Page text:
3 signs ACOs will continue to thrive
Accountable care organizations have been launching all over the country, becoming a popular approach in the shift toward value-based care. But will health insurers and the federal government continue to embrace ACOs this year?
According to a Health Affairs blog post, the answer is yes. Since January 2013, almost 200 new public and private ACOs have been established, and ACOs now cover more than 18 million consumers. Plus, there are now ACOs in every state, with California leading the nation with 58 ACOs, followed by Florida's 55 and Texas' 44 ACOs.
To determine whether the ACO model will continue to progress this year, Health Affairs considered the following factors:
ACO results: This year, many of the first ACOs will begin to release their quality results, which other insurers and organizations could use to decide whether or not they will launch their own ACO programs. Positive achievements could motivate organizations to create an ACO, while negative results will likely discourage new ACO development or even lead to existing ACOs abandoning their current value-based contracts.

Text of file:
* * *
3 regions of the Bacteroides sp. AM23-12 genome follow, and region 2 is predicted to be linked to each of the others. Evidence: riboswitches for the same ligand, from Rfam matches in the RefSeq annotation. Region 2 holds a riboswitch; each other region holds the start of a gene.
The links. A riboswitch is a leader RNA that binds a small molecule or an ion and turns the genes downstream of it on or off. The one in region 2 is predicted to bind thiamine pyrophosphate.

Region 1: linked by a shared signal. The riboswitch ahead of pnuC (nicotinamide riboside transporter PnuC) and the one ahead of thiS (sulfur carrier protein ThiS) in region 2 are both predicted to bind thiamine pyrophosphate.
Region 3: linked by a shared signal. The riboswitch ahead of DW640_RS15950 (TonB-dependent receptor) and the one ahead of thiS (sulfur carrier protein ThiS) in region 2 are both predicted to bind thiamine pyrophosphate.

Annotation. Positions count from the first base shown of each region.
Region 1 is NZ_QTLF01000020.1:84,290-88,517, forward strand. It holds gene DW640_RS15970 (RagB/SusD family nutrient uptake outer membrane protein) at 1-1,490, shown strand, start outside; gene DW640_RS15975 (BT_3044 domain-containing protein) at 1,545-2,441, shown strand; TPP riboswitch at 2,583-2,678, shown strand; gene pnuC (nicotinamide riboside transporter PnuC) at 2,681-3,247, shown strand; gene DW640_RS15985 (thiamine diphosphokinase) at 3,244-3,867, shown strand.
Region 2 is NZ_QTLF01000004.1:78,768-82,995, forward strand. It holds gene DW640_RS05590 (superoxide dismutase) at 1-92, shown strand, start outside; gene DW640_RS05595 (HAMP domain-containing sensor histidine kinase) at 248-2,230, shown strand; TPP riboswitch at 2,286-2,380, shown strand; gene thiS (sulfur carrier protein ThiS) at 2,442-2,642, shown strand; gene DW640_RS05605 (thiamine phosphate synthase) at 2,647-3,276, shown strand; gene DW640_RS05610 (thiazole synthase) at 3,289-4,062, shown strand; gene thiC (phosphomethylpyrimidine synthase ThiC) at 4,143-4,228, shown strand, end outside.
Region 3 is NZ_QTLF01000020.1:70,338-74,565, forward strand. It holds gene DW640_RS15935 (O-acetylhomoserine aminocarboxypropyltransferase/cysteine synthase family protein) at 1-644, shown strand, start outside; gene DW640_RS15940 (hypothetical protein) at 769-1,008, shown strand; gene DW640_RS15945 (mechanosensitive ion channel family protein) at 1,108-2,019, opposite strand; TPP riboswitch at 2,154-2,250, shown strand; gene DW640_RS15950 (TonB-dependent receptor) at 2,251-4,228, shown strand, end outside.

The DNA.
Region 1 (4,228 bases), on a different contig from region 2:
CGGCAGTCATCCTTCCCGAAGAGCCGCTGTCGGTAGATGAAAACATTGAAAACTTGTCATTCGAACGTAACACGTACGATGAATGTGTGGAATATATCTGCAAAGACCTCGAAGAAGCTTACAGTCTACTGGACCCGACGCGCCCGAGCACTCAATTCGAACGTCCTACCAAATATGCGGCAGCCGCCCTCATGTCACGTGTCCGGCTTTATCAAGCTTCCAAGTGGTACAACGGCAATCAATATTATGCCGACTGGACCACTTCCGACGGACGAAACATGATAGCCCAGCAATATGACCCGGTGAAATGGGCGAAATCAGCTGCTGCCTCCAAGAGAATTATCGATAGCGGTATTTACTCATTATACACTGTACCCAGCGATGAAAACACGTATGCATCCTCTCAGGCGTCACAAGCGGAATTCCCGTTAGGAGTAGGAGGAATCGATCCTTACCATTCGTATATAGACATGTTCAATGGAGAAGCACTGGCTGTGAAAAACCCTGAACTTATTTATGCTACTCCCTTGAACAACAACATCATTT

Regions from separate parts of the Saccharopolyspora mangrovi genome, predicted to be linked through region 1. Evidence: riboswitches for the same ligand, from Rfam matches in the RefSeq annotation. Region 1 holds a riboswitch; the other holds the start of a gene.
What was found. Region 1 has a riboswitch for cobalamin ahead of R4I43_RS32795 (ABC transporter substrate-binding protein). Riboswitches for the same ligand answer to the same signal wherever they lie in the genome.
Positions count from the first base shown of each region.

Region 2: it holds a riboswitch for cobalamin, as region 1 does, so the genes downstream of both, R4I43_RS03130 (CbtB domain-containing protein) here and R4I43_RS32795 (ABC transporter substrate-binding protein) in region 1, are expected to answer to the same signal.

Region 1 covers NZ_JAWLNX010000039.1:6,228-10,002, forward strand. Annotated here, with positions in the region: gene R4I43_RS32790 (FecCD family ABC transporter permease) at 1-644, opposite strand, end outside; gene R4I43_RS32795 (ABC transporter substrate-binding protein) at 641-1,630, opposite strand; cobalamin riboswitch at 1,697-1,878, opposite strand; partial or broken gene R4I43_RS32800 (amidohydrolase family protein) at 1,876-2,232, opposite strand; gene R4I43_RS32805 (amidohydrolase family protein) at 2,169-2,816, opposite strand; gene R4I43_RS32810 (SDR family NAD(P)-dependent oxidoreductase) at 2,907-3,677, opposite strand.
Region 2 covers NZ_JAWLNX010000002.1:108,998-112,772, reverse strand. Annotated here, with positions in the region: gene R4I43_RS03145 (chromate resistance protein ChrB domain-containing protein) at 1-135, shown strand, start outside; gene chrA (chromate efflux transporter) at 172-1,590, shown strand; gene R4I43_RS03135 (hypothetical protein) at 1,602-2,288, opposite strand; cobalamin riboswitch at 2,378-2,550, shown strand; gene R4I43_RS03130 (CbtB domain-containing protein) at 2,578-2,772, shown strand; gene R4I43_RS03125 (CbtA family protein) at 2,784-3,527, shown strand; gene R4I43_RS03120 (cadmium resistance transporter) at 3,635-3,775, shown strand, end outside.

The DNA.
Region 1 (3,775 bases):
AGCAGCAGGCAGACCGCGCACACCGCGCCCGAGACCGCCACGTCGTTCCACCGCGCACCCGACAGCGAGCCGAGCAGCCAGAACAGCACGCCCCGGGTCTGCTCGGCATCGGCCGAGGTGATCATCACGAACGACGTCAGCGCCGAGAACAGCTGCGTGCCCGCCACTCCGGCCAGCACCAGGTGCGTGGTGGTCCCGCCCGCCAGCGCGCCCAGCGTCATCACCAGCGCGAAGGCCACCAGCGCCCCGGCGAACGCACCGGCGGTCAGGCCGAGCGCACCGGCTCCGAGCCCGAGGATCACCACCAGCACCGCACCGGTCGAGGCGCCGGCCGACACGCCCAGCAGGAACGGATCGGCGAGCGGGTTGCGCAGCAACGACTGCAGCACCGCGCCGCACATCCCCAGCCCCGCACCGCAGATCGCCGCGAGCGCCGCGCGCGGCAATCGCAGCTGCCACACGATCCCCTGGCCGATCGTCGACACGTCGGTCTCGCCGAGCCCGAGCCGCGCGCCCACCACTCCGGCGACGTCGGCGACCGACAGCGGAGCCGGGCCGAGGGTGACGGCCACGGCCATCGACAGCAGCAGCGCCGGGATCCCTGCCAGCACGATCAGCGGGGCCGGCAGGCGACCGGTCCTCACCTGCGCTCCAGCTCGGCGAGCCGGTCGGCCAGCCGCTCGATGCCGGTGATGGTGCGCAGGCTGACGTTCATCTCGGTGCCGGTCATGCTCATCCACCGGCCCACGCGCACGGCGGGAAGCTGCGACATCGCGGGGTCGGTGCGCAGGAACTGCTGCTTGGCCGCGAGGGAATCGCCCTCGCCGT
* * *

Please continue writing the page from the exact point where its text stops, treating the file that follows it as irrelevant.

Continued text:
State Medicaid activity: States can encourage more ACO adoption through their state Medicaid programs. For example, states that have openly embraced the ACO model for Medicaid members, including Oregon and Utah, have some of the highest percentages of consumers covered under an ACO. And as states expand their Medicaid programs under the healthcare reform law, many could choose an ACO model, especially if they opt for the private option initiated by Arkansas, as FierceHealthPayer previously reported.
Consumer preference: Although consumers often don't know about ACO agreements because they're typically added into existing payer-provider contracts, they may become more aware in the future. Large companies, for example, could start choosing ACO-based health plans and individual consumers could favor ACO-based plans sold on exchanges as a way to save money.
To learn more:
- read the Health Affairs blog post
Data sharing issues plague ACOs
3 reasons for slowed ACO-growth
Can insurers really achieve better care at lower costs?
Combine strengths of payers, providers for accountable care success
Arkansas first to use private Medicaid expansion